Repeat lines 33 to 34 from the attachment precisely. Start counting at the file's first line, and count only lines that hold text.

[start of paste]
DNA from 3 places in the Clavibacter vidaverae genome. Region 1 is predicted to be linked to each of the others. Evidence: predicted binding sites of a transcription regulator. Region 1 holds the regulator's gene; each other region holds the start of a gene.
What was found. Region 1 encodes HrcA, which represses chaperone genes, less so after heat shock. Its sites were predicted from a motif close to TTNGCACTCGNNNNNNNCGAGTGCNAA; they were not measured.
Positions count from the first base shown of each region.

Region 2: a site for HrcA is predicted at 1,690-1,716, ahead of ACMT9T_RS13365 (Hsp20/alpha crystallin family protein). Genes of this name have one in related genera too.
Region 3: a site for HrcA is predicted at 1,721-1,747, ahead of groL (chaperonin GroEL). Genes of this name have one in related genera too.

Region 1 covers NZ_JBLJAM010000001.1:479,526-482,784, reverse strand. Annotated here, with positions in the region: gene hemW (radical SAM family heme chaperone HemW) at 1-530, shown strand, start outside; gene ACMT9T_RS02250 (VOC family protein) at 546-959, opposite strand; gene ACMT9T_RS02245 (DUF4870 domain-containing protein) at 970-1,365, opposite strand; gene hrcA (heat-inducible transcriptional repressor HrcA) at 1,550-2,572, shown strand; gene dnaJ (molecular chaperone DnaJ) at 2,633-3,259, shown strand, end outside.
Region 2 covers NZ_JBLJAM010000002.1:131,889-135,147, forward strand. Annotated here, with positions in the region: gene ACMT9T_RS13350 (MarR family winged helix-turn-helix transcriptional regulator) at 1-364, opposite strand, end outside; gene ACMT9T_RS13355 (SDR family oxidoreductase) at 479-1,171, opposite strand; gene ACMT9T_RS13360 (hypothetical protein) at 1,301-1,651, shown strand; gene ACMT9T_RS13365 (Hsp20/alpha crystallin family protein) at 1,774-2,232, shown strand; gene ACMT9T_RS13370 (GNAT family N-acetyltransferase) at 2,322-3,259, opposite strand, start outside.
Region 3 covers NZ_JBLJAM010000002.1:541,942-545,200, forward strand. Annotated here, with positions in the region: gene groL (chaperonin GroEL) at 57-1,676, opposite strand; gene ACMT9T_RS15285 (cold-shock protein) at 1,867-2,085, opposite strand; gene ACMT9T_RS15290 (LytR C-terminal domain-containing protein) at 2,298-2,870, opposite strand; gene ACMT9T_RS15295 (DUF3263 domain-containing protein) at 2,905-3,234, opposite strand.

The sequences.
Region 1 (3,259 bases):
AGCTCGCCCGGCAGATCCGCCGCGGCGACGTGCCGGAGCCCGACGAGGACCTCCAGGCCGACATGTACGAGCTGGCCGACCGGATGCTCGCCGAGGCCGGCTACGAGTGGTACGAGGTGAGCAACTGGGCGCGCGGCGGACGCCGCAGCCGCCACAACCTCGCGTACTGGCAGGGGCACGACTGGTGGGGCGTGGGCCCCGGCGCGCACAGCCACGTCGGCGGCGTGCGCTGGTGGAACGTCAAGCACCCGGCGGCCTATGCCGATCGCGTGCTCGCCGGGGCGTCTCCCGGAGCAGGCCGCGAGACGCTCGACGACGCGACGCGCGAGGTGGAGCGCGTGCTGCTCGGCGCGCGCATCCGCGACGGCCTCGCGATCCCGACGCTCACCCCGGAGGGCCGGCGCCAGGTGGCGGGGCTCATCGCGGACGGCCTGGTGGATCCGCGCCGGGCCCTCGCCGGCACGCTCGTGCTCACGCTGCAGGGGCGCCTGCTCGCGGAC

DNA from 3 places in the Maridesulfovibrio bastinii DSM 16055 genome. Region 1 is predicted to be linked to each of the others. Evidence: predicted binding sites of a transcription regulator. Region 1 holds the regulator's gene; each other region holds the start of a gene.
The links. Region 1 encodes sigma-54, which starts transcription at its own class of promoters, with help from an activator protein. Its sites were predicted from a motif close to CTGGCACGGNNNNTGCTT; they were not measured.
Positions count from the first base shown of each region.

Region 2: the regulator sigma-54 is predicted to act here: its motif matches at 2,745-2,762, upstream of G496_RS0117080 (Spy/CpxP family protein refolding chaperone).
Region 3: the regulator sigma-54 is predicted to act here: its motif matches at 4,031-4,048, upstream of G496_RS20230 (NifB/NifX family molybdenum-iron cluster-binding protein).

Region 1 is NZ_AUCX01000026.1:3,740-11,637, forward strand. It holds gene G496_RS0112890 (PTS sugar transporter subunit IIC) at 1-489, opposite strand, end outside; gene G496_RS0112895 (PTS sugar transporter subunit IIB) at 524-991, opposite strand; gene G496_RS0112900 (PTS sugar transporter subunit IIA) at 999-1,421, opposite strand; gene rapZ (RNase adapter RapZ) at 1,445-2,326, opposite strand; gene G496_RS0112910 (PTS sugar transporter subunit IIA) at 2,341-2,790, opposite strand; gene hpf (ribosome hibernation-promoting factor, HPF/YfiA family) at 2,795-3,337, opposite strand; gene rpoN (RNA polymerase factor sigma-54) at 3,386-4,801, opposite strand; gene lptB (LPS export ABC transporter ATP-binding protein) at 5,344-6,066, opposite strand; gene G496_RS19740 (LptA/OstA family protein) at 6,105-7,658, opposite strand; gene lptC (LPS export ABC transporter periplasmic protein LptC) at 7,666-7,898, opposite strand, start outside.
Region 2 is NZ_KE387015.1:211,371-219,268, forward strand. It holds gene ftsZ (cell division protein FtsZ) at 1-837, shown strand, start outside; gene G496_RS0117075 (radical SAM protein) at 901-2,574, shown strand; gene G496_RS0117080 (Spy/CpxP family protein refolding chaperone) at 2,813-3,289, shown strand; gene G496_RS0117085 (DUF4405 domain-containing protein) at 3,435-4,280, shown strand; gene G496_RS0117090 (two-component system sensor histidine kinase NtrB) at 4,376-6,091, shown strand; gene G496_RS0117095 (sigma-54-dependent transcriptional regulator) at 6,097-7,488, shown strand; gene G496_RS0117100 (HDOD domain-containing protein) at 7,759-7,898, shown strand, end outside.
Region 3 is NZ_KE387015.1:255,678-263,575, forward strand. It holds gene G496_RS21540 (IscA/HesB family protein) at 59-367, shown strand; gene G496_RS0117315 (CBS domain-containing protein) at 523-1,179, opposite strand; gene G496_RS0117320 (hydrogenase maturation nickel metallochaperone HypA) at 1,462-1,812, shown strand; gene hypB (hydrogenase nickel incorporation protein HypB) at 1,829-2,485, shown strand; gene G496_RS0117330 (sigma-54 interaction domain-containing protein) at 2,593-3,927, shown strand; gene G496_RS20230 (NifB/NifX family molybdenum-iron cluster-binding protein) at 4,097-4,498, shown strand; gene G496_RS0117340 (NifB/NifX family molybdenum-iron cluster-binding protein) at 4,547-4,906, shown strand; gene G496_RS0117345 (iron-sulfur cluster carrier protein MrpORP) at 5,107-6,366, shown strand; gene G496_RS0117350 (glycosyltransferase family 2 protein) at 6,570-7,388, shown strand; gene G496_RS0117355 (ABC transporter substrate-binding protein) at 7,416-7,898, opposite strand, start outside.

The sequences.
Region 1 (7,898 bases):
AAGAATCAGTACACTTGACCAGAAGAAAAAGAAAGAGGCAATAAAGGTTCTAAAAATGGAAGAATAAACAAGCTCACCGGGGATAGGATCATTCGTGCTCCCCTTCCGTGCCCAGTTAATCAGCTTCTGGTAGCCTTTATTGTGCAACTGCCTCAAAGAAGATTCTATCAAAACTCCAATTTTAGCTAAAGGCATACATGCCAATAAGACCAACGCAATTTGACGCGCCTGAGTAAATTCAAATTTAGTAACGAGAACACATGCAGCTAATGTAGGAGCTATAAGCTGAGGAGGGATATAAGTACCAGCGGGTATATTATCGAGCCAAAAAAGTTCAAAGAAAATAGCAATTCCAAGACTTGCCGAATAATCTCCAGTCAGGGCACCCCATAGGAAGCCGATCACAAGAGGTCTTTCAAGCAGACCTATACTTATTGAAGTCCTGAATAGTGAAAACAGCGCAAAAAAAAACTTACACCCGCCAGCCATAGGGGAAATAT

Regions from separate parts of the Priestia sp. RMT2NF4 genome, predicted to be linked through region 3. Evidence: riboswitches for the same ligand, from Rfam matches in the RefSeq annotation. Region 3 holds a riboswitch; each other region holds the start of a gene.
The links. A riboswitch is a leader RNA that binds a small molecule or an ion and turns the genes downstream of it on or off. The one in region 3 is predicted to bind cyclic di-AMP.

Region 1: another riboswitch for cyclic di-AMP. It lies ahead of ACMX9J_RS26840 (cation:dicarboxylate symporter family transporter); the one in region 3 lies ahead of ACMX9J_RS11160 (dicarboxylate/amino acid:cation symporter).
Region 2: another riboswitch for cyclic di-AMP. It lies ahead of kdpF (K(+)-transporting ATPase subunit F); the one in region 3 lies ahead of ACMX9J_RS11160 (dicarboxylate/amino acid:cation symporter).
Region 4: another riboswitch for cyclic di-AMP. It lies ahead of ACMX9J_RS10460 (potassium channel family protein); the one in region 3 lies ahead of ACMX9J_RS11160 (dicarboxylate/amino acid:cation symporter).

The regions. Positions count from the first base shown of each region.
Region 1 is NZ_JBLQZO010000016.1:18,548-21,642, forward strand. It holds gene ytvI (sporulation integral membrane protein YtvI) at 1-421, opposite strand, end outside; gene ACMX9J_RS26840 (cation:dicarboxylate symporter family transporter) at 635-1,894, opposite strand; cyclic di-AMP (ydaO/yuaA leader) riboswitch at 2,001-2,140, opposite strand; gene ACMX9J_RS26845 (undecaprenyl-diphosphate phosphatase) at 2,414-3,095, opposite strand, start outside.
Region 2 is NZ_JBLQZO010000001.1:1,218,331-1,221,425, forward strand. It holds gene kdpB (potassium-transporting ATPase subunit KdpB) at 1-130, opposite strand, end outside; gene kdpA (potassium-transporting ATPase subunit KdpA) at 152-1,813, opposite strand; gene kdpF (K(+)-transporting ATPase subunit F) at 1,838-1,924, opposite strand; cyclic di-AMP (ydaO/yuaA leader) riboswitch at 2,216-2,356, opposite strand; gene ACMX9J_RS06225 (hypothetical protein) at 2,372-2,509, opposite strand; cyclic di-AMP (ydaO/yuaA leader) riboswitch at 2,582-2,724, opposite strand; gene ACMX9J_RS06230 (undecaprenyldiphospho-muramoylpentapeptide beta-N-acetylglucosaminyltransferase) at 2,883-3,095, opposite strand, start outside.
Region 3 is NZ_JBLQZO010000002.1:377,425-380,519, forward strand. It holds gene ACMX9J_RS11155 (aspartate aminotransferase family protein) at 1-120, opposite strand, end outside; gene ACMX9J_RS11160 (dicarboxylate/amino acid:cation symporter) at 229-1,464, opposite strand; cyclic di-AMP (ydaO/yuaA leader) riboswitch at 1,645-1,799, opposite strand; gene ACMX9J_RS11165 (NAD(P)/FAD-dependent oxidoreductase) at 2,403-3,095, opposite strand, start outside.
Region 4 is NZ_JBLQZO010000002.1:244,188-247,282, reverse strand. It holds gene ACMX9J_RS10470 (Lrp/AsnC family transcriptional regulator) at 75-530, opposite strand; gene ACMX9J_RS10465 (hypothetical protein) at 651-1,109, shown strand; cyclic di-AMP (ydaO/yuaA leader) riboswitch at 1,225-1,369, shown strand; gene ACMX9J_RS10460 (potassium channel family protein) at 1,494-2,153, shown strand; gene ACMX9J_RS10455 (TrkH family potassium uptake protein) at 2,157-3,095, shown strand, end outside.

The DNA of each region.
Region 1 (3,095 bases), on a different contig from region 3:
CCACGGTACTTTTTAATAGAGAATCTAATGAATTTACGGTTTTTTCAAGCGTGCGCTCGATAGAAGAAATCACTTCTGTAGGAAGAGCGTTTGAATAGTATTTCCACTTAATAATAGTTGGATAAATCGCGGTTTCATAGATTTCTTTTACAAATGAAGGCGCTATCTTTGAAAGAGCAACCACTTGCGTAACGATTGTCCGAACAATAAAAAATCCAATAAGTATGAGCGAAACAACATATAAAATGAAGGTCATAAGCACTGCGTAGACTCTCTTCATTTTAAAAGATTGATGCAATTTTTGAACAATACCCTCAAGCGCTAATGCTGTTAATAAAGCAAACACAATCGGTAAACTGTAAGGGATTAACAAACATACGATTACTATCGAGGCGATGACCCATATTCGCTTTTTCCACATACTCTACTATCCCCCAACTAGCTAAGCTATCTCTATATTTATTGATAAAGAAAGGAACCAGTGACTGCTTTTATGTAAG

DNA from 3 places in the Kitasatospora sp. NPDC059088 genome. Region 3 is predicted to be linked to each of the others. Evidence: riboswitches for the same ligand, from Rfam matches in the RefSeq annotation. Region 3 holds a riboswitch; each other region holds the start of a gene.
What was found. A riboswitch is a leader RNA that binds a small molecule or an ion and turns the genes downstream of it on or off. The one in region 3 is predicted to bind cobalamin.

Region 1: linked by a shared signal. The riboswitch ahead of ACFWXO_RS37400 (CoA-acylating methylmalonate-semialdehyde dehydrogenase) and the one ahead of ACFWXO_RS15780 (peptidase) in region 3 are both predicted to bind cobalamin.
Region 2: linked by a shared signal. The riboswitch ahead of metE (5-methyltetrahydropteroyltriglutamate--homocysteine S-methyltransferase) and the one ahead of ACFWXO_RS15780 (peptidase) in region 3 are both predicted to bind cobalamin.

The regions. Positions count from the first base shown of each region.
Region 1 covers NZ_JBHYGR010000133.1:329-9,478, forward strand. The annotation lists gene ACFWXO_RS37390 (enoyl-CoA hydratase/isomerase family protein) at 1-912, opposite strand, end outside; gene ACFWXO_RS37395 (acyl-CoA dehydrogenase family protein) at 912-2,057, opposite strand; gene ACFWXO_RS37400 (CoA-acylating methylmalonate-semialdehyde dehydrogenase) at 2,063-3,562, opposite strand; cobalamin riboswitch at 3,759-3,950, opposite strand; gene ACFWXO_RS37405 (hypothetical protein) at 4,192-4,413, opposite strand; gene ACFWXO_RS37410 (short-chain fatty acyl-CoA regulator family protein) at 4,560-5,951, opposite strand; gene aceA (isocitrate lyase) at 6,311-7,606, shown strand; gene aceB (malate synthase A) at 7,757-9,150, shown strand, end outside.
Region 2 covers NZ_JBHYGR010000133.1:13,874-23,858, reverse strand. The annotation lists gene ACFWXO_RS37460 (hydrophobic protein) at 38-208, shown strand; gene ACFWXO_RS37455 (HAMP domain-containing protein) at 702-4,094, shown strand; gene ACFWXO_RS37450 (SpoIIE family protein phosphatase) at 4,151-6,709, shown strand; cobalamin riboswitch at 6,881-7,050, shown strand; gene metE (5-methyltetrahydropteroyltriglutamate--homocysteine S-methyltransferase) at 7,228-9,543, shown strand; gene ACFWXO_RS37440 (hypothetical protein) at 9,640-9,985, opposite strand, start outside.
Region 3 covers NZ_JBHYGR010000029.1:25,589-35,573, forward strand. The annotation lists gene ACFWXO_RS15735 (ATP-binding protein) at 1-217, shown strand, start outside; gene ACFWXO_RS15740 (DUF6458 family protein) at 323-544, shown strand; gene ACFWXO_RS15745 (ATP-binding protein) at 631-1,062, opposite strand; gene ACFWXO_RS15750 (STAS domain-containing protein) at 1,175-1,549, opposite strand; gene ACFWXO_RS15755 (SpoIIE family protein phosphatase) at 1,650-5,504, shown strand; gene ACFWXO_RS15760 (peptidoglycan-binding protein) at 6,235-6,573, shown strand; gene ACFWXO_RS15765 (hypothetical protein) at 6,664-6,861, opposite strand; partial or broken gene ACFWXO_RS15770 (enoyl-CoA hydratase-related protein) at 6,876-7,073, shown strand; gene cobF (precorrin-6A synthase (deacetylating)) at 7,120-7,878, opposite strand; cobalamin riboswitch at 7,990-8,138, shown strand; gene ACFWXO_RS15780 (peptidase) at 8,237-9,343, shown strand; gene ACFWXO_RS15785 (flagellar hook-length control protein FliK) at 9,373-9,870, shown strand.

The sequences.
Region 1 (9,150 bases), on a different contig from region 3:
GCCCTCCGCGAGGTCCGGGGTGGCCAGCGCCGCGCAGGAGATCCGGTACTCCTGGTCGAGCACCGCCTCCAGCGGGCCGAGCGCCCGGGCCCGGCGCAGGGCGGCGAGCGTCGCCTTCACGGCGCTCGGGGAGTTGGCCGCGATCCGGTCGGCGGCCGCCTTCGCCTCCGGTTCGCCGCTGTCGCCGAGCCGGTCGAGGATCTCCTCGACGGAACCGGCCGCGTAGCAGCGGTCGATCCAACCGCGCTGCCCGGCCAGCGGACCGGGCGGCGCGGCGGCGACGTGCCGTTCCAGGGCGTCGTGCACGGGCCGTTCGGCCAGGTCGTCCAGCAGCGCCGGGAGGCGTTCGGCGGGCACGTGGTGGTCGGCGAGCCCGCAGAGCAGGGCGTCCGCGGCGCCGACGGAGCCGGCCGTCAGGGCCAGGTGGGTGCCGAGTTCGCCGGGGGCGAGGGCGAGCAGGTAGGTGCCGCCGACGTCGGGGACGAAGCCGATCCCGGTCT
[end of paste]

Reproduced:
The DNA of each region.
Region 1 (3,095 bases), on a different contig from region 3: